2. The trial court's findings that the appellant was informed of his Miranda rights, that he understood these rights, and that his subsequent statement to the police was freely and voluntarily given, are supported by the evidence and are not clearly erroneous. E.g., Cameron v. State, 256 Ga. 225 (9) (345 SE2d 575) (1986).

Judgment affirmed. All the Justices concur, except Smith, J., who dissents. SMITH, Justice, dissenting.

Nguyen Ngoc Tieu was accused of and indicted for murdering a woman whose trailer he had shared for a short time. He was arrested, admitted the stabbing, and was placed in a cell with another Vietnamese man to await trial. When his trial date arrived, his cellmate was taken into the courtroom instead of Tieu. This man, Hen Van Nguyen, sat in the courtroom for two days while numerous eyewitnesses, one of whom had lived in the trailer for two weeks with appellant, identified Hen Van Nguyen as being Tieu. As soon as the error was realized, a mistrial was declared over the appellant's objection. Several weeks later, a new jury was chosen to try Tieu which returned a verdict of guilty of felony murder.

The first issue is whether the double jeopardy bar against reprosecution attached in this case. The rule is that in a jury trial the double jeopardy bar attaches when the jury is impaneled and sworn. Shaw v. State, 239 Ga. 690 (238 SE2d 434) (1977). The facts in this case indicate that jeopardy had attached under the general rule. The jury had been impaneled and sworn and evidence had been presented.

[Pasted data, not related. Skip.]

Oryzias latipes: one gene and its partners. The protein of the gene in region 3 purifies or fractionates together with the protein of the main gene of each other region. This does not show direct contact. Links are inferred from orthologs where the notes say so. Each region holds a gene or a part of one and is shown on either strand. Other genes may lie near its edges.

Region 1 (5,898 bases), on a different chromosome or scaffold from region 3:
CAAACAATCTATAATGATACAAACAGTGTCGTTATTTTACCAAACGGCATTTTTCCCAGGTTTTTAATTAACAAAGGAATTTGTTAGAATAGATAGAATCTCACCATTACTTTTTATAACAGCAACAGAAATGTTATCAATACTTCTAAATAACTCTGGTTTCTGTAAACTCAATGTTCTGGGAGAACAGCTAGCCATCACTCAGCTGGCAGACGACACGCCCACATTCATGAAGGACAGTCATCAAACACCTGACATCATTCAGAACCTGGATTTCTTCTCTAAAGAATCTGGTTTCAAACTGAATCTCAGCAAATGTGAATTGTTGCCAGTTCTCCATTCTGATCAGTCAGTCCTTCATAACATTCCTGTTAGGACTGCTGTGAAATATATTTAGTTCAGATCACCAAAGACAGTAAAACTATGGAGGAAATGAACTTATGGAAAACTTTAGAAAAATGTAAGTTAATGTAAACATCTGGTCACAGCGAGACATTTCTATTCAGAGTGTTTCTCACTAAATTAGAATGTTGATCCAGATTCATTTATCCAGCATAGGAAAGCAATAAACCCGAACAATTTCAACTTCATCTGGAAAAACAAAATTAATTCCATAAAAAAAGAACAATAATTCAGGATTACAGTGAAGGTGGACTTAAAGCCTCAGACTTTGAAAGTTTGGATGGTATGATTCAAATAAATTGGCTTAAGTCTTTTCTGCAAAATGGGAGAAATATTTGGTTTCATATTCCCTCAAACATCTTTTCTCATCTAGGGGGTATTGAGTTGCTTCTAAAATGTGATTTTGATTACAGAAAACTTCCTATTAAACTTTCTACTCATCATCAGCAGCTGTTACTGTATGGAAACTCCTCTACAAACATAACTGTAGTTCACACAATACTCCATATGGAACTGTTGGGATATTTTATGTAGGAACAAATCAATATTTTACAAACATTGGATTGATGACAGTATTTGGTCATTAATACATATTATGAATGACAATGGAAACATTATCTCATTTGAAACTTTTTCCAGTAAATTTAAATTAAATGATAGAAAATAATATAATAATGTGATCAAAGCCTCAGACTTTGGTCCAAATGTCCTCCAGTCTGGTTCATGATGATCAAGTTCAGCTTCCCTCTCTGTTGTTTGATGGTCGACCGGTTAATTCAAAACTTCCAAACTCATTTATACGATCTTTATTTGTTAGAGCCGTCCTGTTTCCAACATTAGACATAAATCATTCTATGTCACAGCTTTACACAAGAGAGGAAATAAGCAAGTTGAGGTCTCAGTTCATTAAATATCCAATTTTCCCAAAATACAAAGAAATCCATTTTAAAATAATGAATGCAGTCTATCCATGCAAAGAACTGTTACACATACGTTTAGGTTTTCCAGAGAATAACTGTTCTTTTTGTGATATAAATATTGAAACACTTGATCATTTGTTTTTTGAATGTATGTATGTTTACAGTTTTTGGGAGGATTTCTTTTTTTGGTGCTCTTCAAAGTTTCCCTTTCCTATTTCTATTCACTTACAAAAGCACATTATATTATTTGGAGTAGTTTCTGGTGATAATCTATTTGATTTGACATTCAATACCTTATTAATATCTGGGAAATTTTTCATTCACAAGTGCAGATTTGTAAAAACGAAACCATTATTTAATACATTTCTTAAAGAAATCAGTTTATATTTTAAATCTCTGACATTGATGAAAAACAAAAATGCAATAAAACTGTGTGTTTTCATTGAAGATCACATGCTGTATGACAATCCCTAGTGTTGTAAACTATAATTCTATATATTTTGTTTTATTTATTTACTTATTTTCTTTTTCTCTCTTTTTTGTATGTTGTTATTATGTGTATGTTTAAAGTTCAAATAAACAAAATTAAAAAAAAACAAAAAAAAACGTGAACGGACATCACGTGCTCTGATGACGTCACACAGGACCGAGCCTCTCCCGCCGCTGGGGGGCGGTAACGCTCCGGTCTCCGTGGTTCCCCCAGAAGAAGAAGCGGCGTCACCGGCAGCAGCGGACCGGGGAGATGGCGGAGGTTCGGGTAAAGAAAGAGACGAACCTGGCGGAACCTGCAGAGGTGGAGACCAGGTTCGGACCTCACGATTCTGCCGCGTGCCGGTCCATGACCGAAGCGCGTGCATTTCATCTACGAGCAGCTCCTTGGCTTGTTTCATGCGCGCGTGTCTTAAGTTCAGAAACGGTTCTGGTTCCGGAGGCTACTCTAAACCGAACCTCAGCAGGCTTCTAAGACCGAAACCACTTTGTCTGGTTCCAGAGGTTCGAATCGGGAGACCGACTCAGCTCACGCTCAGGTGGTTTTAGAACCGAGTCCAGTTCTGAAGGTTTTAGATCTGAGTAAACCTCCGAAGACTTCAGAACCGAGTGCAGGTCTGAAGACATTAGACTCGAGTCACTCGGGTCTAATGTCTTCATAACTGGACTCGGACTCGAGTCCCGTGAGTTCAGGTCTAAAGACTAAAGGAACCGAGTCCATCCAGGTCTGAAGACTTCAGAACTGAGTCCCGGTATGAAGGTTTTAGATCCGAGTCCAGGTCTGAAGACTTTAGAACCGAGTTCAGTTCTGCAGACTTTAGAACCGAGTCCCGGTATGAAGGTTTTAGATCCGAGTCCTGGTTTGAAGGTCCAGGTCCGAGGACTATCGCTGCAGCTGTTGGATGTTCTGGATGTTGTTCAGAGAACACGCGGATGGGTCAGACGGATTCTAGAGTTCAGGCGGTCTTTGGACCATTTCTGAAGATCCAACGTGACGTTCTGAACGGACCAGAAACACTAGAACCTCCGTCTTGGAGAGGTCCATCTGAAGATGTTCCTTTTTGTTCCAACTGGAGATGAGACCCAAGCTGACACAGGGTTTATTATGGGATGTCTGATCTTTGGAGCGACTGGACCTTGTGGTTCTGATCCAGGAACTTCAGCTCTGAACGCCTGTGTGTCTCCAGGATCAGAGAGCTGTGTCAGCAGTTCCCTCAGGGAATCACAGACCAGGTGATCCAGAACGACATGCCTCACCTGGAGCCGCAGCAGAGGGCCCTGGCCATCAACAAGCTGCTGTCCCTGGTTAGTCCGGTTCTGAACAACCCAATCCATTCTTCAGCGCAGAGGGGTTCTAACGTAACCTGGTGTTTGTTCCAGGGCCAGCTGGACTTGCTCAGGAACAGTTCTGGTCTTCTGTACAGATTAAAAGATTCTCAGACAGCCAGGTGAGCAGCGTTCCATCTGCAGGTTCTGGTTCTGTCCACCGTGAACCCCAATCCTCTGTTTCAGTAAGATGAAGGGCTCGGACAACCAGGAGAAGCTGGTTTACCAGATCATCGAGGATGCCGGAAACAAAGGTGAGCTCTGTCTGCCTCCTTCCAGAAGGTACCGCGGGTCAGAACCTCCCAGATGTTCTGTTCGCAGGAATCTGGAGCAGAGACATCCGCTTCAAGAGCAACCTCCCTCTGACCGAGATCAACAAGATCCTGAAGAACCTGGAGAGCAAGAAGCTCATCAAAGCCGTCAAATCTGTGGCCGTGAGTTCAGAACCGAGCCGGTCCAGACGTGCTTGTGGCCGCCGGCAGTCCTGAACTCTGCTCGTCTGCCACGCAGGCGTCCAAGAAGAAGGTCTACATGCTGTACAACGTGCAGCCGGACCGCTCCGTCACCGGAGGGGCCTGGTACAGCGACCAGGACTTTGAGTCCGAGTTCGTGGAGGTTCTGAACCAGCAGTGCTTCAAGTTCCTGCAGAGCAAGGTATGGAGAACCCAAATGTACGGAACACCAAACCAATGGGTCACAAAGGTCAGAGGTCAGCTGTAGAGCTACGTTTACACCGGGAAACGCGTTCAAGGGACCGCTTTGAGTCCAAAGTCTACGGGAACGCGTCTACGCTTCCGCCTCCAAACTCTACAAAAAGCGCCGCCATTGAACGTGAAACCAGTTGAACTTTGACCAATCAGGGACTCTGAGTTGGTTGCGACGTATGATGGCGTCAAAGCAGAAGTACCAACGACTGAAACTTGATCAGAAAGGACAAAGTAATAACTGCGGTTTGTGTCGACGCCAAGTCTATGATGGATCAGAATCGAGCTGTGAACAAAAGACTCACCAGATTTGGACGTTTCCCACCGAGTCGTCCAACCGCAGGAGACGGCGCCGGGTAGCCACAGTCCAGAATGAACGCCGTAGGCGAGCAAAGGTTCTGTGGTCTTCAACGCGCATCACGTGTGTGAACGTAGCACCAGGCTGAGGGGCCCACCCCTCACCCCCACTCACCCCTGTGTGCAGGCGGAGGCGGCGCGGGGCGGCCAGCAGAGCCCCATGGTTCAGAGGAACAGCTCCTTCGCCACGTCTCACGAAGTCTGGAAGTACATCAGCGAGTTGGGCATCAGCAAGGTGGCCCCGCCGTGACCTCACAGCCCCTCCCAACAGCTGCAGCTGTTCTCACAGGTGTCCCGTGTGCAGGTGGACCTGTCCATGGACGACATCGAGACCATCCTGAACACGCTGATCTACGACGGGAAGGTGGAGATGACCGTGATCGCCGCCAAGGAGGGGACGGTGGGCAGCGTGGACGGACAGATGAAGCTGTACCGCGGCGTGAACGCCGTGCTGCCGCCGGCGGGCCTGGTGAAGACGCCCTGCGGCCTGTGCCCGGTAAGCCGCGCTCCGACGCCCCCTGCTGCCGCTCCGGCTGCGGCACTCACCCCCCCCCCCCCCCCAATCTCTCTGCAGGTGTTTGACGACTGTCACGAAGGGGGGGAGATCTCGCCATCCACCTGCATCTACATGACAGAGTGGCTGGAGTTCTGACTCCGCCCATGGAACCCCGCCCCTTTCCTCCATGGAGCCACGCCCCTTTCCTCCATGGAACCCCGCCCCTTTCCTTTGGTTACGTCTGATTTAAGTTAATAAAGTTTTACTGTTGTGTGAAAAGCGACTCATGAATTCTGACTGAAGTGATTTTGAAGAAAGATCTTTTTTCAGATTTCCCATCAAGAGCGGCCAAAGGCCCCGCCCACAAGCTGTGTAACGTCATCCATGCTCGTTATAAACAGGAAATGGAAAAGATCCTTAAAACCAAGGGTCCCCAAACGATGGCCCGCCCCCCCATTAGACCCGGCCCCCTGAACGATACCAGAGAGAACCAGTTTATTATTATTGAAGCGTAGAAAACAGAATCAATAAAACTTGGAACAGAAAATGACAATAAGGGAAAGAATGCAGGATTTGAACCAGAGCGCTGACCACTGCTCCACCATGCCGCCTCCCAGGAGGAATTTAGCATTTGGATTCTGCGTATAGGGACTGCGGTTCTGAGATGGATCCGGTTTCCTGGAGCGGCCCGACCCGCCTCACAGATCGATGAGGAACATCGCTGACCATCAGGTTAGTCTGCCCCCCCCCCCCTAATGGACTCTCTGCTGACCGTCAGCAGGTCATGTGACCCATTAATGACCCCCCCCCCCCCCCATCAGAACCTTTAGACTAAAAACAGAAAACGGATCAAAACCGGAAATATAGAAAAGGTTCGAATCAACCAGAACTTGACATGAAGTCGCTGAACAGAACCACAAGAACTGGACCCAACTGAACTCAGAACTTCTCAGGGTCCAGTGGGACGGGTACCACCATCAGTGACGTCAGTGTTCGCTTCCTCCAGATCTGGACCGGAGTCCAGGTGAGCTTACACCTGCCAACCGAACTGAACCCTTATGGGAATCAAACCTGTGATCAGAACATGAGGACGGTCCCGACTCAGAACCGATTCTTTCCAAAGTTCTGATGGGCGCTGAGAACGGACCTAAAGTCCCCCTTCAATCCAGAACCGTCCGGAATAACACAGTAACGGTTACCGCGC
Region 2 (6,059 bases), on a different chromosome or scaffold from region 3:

The majority holds that double jeopardy did not attach in this case because the defendant was not physically present in the courtroom and another individual, not the appellant, was placed on trial. It has been consistently held that it is the legal right and privilege of the *285 defendant to be present at every stage of the trial. The fact that the wrong person was sitting at the defendant's table has no effect upon whether or not double jeopardy attaches. The fact that Tieu's case was called, his indictment was read in open court, issue was joined on his indictment, and Tieu's jury was sworn is the controlling factor. This is not a case in which the right person was tried for a crime he did not commit. In Nolan v. State, 55 Ga. 521 (21 Am.Rep. 281) (1874) and (Barton v. State, 67 Ga. 653 (44 Am.Rep. 743) (1881), this Court held that if the jury returns its verdict and a defendant is not present, upon proper motion the verdict must be set aside because such a verdict is illegal. In Bagwell v. State, 129 Ga. 170 (58 SE 650) (1907), a mistrial was granted during the forced absence of the defendant. The court explained the purpose behind the rule, "we are of opinion that the better view, both on authority and principle, is that the court can not legally order a mistrial in a case of this character, in the enforced absence of the accused and without his consent, because of the inability of the jury to agree on a verdict, and that where a mistrial is so ordered, the accused, on a subsequent trial, may plead former jeopardy." Id. at 174. According to Bagwell, if the appellant had been physically prevented from attending his trial, then double jeopardy would bar prosecution. Likewise, if the appellant had made a knowing waiver of his right to be present at trial, then double jeopardy would attach and bar reprosecution. Absence is irrelevant to the consideration of double jeopardy whether it is by force, voluntary waiver, or procured through the state's mistake. Thus, under Georgia law double jeopardy attaches in a jury trial when the jury is sworn and impaneled even in the absence of the defendant.